|Publication number||US5559633 A|
|Application number||US 08/543,692|
|Publication date||Sep 24, 1996|
|Filing date||Oct 16, 1995|
|Priority date||Nov 12, 1993|
|Also published as||EP0653662A1|
|Publication number||08543692, 543692, US 5559633 A, US 5559633A, US-A-5559633, US5559633 A, US5559633A|
|Inventors||William L. Emkey|
|Original Assignee||Lucent Technologies Inc.|
|Export Citation||BiBTeX, EndNote, RefMan|
|Patent Citations (16), Non-Patent Citations (4), Referenced by (12), Classifications (12), Legal Events (4)|
|External Links: USPTO, USPTO Assignment, Espacenet|
This application is a continuation of patent application Ser. No. 08/151444, filed on Nov. 12, 1993 now abandoned. This application was filed concurrently with application Ser. No. 08/151,092 entitled "OPTICAL ISOLATOR WITH REDUCED WALK-OFF".
The present invention relates to an optical isolator designed to reduce the displacement (walk-off) between the ordinary and extraordinary rays transmitted through the isolator.
Reflections in optical systems often generate noise and optical feedback which may degrade the performance of various system components, particularly signal sources such as semiconductor lasers and fiber amplifiers. Therefore, the ability to optically isolate lasers and other sensitive components from these reflections is often critical to the performance of the system. In general, a conventional optical isolator comprises a non-reciprocal rotator (e.g., 45° Faraday rotator encased within a bias magnet) disposed between a pair of polarization selectors (e.g., linear polarizers, birefringent plates, or birefringent wedges). Input signals passing through the isolator in the transmitting, forward direction are essentially fully coupled through the polarization selector and Faraday rotator to the output device (e.g., fiber). However, the polarization of reflected signals passing through the isolator in the reflecting, reverse direction is rotated such that essentially none of the reflections are coupled back into the signal source.
In many important system applications, in particular those where the polarization of the signals cannot be fully controlled throughout the system (e.g., in most fiber optic systems), it is important that the isolator operate effectively regardless of the polarization state of the signal.
A common isolator design which addresses this problem includes a Faraday rotator slab disposed between a pair of birefringent wedges. See, for example, W. Emkey et al., Proc. OFC, Abstract THF2 (1989). The input signal is incident on the oblique surface of the input wedge at essentially the wedge angle. (For comparison purposes, we note that this incident angle is measured below the normal to the oblique surface; that is, from the normal toward the thicker end of the wedge.)
Although this design may be polarization independent under certain conditions, it does exhibit a phenomenon called relative walk-off. That is, the input signal splits into ordinary and extraordinary rays which arc displaced from one another at the isolator output. When the output is lensed into an aperture (e.g., a fiber core), the power coupled into the fiber from each ray can be different, and the total coupled power is less than that possible if the relative walk-off did not occur.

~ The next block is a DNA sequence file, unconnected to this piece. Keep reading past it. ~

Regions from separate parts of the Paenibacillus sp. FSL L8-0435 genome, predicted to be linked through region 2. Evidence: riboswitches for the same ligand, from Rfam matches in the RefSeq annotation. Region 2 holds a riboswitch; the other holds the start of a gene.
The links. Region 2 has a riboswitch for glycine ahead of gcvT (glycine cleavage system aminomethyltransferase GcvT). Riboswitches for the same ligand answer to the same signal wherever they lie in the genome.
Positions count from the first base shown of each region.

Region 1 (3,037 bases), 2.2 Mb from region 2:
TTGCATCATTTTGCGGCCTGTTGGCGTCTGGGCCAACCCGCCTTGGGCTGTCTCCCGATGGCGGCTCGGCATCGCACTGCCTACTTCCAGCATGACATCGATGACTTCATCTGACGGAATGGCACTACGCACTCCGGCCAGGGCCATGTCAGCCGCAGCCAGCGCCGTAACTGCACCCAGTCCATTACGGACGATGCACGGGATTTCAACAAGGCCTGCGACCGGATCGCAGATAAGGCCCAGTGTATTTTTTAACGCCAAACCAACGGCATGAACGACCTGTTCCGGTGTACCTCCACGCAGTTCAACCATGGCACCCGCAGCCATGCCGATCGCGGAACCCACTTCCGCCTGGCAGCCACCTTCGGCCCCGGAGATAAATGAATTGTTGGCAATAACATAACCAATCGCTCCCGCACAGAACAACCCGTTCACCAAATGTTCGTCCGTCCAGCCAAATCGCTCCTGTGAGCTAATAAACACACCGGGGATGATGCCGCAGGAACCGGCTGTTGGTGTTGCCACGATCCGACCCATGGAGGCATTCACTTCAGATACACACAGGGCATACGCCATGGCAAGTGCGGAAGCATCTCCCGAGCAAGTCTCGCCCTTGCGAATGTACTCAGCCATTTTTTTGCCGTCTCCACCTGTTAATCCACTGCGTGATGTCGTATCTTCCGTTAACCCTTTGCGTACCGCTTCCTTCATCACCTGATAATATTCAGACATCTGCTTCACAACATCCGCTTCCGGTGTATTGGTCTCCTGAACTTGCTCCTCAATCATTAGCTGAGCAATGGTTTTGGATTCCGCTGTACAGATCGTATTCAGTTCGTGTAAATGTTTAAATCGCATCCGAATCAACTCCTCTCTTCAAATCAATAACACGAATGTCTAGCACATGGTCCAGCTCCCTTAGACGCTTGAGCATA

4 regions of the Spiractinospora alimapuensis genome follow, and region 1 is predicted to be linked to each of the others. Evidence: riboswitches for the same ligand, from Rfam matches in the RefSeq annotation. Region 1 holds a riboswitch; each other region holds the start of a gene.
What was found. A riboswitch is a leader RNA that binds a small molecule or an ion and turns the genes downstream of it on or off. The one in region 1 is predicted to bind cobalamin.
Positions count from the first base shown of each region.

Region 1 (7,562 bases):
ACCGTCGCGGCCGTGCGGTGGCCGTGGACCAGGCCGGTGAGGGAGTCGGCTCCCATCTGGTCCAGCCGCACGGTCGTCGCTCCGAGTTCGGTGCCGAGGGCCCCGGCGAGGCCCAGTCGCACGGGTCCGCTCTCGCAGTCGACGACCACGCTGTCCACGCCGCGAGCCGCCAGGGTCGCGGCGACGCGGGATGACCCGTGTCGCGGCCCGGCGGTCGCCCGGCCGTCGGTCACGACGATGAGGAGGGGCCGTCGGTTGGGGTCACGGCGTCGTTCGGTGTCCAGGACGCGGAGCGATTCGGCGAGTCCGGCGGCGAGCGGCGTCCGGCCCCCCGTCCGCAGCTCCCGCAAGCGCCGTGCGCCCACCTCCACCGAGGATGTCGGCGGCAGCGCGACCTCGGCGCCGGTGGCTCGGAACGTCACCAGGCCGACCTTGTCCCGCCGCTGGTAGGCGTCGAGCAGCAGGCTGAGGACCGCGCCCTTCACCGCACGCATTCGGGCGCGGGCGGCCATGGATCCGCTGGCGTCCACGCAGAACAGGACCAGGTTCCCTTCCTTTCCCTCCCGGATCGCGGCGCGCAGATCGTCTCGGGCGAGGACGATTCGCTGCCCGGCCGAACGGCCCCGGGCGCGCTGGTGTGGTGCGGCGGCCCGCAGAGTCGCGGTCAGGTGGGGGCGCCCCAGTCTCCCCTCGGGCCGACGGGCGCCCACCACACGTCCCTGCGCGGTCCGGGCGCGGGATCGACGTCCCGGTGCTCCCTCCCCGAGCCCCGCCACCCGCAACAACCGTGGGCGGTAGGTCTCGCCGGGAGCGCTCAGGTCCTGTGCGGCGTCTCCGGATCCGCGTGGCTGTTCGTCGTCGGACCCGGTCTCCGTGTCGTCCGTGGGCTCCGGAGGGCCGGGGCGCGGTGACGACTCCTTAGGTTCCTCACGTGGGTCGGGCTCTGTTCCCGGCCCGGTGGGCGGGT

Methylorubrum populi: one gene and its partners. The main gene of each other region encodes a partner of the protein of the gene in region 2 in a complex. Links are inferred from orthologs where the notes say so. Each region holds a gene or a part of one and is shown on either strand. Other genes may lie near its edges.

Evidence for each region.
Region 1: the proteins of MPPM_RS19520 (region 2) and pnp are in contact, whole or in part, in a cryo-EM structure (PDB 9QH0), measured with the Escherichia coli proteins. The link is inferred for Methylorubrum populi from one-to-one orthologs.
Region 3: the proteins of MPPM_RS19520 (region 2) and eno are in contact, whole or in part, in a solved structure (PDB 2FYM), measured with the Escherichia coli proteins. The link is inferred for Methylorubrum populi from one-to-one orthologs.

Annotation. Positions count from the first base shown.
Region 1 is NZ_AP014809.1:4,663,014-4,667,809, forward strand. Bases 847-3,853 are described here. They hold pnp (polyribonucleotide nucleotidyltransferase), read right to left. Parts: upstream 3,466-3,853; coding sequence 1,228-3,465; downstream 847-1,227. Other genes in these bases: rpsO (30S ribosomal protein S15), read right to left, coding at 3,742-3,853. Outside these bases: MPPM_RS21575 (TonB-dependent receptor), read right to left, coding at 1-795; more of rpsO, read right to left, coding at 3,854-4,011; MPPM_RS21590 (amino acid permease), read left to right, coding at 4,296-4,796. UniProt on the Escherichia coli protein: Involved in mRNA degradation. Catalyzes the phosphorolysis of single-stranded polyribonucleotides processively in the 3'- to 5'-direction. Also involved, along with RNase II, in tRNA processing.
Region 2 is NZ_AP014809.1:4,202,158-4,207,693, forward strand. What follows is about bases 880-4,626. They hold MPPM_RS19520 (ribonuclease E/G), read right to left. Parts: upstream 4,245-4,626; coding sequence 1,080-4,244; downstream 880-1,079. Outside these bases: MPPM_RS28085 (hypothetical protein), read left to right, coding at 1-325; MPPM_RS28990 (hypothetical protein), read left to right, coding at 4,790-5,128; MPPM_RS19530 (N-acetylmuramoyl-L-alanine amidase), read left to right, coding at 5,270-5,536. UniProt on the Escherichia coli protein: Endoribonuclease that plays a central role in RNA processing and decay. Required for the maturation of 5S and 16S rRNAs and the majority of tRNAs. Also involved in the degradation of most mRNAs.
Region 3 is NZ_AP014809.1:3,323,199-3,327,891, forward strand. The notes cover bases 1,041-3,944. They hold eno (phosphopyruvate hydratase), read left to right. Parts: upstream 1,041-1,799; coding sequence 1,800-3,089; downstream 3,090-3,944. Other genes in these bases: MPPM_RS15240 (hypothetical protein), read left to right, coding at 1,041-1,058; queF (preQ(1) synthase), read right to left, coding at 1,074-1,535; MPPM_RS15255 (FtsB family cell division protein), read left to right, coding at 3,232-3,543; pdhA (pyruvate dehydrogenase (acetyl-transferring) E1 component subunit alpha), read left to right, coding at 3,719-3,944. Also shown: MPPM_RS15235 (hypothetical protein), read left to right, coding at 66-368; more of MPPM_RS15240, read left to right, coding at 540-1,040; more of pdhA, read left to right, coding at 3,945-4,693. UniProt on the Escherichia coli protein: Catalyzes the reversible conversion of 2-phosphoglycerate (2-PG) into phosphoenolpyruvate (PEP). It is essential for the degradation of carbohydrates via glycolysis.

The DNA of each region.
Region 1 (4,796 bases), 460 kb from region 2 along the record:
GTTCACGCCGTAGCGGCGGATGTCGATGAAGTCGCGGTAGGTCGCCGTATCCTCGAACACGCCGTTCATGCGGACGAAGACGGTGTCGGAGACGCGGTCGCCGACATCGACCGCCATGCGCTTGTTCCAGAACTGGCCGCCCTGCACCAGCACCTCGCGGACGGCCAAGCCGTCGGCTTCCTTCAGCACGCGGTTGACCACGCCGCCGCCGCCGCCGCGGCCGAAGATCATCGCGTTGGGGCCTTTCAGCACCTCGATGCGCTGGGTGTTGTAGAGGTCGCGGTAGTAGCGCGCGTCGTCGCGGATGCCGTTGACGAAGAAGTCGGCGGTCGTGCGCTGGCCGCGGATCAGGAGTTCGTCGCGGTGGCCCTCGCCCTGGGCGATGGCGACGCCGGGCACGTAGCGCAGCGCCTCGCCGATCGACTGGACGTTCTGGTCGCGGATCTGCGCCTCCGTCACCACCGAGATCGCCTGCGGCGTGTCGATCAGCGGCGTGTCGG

Thus, a need remains in the optical isolator art for a technique which reduces walk-off between the ordinary and extraordinary rays.
In accordance with one aspect of the invention, an optical isolator comprises a non-reciprocal rotator disposed between a pair of birefringent wedges (an input wedge and an output wedge). In order to reduce walk-off between the ordinary and extraordinary rays at the output of the isolator (relative walk-off), the input signal is made incident on the isolator at an angle above the normal; that is, at an angle measured from the normal to the oblique surface of the input wedge toward the thinner end of the wedge. At a particular angle related to various parameters of the isolator the relative walk-off can be reduced to essentially zero.
Viewed from another aspect, the invention is an optical isolator in which the direction of the input signal and various parameters of the isolator arc mutually adapted so that the paths of the ordinary and extraordinary rays intersect within the isolator in such a way as to reduce relative walk-off.
The invention, together with its various features and advantages, can be readily understood from the following more detailed description taken in conjunction with the accompanying drawing, in which:
FIG. 1 is a schematic, cross-section of a portion of an optical isolator which exhibits reduced relative walk-off in accordance with one embodiment of the invention; and
FIG. 2 is a schematic, cross-section of a portion of a prior art optical isolator which exhibits relative walk-off; i.e., displacement δ between the ordinary ray (o-ray) and the extraordinary ray (e-ray).
The figures are not drawn to scale and, in particular, the various angles, dimensions, and light ray directions arc exaggerated in order to improve clarity. For example, the angles of refraction at surface 14.1 arc exaggerated for clarity.